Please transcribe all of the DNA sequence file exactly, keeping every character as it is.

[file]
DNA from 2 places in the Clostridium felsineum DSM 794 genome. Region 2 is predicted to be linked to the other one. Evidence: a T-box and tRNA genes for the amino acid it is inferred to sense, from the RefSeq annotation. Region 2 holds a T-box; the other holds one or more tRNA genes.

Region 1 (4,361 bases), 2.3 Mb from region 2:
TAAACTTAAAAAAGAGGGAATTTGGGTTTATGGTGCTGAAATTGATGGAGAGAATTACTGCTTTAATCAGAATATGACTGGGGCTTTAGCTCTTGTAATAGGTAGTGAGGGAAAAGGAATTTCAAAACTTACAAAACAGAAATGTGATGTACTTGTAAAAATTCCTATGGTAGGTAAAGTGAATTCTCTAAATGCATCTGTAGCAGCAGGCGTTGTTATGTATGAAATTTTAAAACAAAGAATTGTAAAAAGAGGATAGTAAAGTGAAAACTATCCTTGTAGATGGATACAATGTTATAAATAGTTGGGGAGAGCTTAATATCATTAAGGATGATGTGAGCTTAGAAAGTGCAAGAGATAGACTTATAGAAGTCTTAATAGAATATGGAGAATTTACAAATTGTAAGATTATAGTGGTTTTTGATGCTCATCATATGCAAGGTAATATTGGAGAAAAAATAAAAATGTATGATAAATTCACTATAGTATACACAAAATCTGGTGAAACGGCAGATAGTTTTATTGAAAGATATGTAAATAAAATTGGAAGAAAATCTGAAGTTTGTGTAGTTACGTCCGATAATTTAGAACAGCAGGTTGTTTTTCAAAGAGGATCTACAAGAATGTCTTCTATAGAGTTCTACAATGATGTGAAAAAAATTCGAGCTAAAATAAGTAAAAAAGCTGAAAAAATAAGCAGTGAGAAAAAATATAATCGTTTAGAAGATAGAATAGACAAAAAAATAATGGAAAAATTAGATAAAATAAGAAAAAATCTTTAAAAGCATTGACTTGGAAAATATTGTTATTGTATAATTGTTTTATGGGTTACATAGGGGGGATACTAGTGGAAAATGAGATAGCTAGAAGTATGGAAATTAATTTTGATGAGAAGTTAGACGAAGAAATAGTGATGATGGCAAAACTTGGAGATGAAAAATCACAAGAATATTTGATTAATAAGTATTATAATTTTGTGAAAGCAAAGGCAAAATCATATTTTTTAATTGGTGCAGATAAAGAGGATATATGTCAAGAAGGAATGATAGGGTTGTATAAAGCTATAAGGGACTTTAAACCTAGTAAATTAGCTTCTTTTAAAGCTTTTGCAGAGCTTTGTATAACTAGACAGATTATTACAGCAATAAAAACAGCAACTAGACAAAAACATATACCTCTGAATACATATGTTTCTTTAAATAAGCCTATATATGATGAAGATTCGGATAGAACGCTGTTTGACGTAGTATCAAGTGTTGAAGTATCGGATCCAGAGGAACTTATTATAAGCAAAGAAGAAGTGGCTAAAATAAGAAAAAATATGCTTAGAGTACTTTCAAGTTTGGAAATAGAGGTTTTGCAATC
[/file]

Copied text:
DNA from 2 places in the Clostridium felsineum DSM 794 genome. Region 2 is predicted to be linked to the other one. Evidence: a T-box and tRNA genes for the amino acid it is inferred to sense, from the RefSeq annotation. Region 2 holds a T-box; the other holds one or more tRNA genes.

Region 1 (4,361 bases), 2.3 Mb from region 2:
TAAACTTAAAAAAGAGGGAATTTGGGTTTATGGTGCTGAAATTGATGGAGAGAATTACTGCTTTAATCAGAATATGACTGGGGCTTTAGCTCTTGTAATAGGTAGTGAGGGAAAAGGAATTTCAAAACTTACAAAACAGAAATGTGATGTACTTGTAAAAATTCCTATGGTAGGTAAAGTGAATTCTCTAAATGCATCTGTAGCAGCAGGCGTTGTTATGTATGAAATTTTAAAACAAAGAATTGTAAAAAGAGGATAGTAAAGTGAAAACTATCCTTGTAGATGGATACAATGTTATAAATAGTTGGGGAGAGCTTAATATCATTAAGGATGATGTGAGCTTAGAAAGTGCAAGAGATAGACTTATAGAAGTCTTAATAGAATATGGAGAATTTACAAATTGTAAGATTATAGTGGTTTTTGATGCTCATCATATGCAAGGTAATATTGGAGAAAAAATAAAAATGTATGATAAATTCACTATAGTATACACAAAATCTGGTGAAACGGCAGATAGTTTTATTGAAAGATATGTAAATAAAATTGGAAGAAAATCTGAAGTTTGTGTAGTTACGTCCGATAATTTAGAACAGCAGGTTGTTTTTCAAAGAGGATCTACAAGAATGTCTTCTATAGAGTTCTACAATGATGTGAAAAAAATTCGAGCTAAAATAAGTAAAAAAGCTGAAAAAATAAGCAGTGAGAAAAAATATAATCGTTTAGAAGATAGAATAGACAAAAAAATAATGGAAAAATTAGATAAAATAAGAAAAAATCTTTAAAAGCATTGACTTGGAAAATATTGTTATTGTATAATTGTTTTATGGGTTACATAGGGGGGATACTAGTGGAAAATGAGATAGCTAGAAGTATGGAAATTAATTTTGATGAGAAGTTAGACGAAGAAATAGTGATGATGGCAAAACTTGGAGATGAAAAATCACAAGAATATTTGATTAATAAGTATTATAATTTTGTGAAAGCAAAGGCAAAATCATATTTTTTAATTGGTGCAGATAAAGAGGATATATGTCAAGAAGGAATGATAGGGTTGTATAAAGCTATAAGGGACTTTAAACCTAGTAAATTAGCTTCTTTTAAAGCTTTTGCAGAGCTTTGTATAACTAGACAGATTATTACAGCAATAAAAACAGCAACTAGACAAAAACATATACCTCTGAATACATATGTTTCTTTAAATAAGCCTATATATGATGAAGATTCGGATAGAACGCTGTTTGACGTAGTATCAAGTGTTGAAGTATCGGATCCAGAGGAACTTATTATAAGCAAAGAAGAAGTGGCTAAAATAAGAAAAAATATGCTTAGAGTACTTTCAAGTTTGGAAATAGAGGTTTTGCAATC